Re: "Universal's 'Urbanopolis,' " I especially appreciate that local residents were invited into the design process, that there will be housing planned specifically for people who will work in the complex (I hope it will be significantly affordable), and that the complex is pedestrian-oriented "with a lively and varied communal environment."
Nonetheless, Whiteson's article leaves many critical issues unaddressed: Where's the green space (beyond the few peek-a-boo palm trees)? Where are the renewable energy systems? Solar or photovoltaic panels? Where are the pools of water in various stages of purification for reuse? Where are the roof gardens and parks on all that flat roof space?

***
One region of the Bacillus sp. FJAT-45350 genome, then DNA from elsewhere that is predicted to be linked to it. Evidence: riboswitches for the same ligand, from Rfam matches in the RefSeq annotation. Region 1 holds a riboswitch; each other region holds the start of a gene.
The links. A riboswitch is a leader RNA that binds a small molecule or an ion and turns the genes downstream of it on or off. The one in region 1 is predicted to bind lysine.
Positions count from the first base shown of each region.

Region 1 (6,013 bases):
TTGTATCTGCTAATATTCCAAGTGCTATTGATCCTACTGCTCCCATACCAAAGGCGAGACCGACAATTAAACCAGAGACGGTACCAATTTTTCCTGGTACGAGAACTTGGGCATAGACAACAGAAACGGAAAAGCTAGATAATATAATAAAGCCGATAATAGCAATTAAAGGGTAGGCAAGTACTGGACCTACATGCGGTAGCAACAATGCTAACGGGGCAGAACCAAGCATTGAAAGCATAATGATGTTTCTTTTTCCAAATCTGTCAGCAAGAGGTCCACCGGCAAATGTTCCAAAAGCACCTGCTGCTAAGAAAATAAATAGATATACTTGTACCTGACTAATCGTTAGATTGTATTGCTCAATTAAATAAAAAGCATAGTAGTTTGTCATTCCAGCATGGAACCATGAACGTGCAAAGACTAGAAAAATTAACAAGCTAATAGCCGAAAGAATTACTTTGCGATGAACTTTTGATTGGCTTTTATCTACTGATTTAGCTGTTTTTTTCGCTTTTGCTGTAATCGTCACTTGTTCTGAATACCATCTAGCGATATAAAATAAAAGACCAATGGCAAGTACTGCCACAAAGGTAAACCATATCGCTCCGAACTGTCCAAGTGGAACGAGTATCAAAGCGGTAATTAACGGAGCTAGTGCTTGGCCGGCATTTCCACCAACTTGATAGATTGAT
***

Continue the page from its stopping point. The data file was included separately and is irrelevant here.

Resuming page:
All future development in this city must address how we can build without diminishing the prospects of future generations.
If we're installing so much pavement that the rainwater goes into sewers and into the ocean instead of percolating down to replenish the ground-water table, we're diminishing those prospects! Building in balance with nature is essential for our future as a city and our future as a species on the planet.
Arkin is executive director of the Cooperative Resources & Services Project.